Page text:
What is Warp and Weft?
In weaving, the weft (sometimes woof) is the term for the thread or yarn which is drawn through, inserted over-and-under, the lengthwise warp yarns that are held in tension on a frame or loom to create cloth. Warp is the lengthwise or longitudinal thread in a roll, while weft is the transverse thread. A single thread of the weft, crossing the warp, is called a pick. Terms do vary (for instance, in North America, the weft is sometimes referred to as the fill or the filling yarn). Each individual warp thread in a fabric is called a warp end or end. The weft is a thread or yarn usually made of spun fibre. The original fibres used were wool, flax or cotton. Today, man-made fibres are often used in weaving. Because the weft does not have to be stretched on a loom in the way that the warp is, it can generally be less strong. The weft is threaded through the warp using a "shuttle", air jets or "rapier grippers." Hand looms were the original weaver's tool, with the shuttle being threaded through alternately raised warps by hand. A useful way of remembering which is warp and which is weft is: 'one of them goes from weft to wight'. -Wikipedia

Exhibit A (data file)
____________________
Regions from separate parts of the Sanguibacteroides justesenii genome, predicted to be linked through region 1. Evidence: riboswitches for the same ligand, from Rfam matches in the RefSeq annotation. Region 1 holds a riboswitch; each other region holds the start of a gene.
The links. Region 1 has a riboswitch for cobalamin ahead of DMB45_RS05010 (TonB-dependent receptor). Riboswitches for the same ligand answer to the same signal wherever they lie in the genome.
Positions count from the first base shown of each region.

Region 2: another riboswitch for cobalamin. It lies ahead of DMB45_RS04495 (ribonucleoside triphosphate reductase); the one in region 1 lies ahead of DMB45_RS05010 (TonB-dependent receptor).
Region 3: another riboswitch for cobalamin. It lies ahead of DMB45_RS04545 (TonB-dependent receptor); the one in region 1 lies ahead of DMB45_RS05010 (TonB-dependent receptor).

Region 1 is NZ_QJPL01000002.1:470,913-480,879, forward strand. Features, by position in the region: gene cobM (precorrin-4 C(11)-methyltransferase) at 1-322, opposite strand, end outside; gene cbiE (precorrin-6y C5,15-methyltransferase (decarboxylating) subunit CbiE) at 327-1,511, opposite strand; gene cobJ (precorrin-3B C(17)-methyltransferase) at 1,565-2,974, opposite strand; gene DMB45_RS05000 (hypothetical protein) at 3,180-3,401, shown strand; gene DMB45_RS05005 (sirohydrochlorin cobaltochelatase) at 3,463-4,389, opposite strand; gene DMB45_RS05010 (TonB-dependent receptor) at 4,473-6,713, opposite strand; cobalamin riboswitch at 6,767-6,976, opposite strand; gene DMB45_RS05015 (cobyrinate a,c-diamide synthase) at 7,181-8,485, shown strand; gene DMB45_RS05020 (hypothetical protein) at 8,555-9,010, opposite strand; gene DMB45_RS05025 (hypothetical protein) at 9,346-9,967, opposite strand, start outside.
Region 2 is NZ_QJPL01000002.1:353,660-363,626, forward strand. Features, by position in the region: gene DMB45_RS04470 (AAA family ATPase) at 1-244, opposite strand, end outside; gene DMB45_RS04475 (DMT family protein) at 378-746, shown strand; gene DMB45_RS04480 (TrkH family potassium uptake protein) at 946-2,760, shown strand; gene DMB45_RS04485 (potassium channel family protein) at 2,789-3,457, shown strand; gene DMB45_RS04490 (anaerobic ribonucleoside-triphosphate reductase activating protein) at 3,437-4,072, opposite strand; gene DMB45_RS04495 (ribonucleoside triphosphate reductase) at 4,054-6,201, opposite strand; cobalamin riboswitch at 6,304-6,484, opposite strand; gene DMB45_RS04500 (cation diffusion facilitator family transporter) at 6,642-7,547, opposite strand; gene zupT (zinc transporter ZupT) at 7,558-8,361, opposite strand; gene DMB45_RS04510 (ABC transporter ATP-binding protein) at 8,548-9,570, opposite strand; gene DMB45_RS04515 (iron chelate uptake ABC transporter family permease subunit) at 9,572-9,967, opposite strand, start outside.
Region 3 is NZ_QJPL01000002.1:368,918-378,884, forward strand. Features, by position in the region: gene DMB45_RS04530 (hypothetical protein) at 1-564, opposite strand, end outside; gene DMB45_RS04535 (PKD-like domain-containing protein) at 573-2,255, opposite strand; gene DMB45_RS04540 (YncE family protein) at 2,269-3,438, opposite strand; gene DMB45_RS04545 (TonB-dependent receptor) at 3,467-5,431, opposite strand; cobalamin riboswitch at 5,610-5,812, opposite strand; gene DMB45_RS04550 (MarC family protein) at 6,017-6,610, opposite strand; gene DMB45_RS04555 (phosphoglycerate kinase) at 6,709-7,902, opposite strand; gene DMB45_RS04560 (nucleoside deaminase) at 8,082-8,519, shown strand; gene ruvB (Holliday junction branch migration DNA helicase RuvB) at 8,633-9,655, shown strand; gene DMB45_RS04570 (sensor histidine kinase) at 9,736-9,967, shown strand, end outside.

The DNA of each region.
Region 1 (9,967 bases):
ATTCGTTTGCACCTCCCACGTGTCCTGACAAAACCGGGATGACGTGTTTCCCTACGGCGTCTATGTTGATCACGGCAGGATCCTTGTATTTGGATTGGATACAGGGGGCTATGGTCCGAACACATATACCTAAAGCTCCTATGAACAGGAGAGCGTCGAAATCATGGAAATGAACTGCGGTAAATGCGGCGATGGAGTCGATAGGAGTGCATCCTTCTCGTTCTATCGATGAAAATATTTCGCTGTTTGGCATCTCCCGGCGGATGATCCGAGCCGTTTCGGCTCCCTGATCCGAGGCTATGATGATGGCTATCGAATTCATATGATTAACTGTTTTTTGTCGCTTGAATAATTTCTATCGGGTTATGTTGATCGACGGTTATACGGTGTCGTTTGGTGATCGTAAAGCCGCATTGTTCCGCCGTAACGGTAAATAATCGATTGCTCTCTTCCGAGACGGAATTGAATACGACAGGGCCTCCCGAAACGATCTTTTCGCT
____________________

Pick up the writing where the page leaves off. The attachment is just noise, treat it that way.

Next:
"All twill weaves are produced by floating the weft elements over more than one warp at a time to create a raised pattern of color and texture. Three twill-weave techniques were used by both Navajo and Pueblo weavers: plain twill forming diagonal floats; herringbone twill, in which the diagonal floats alternate direction to form a vertical zigzag or chevron pattern; and a diamond twill, in which the herringbone patterns are woven in such a manner as to create concentric diamond patterns." Reference: Kaufman, Alice and Christopher Selser. The Navajo Weaving Tradition 1650 to the Present: page 138.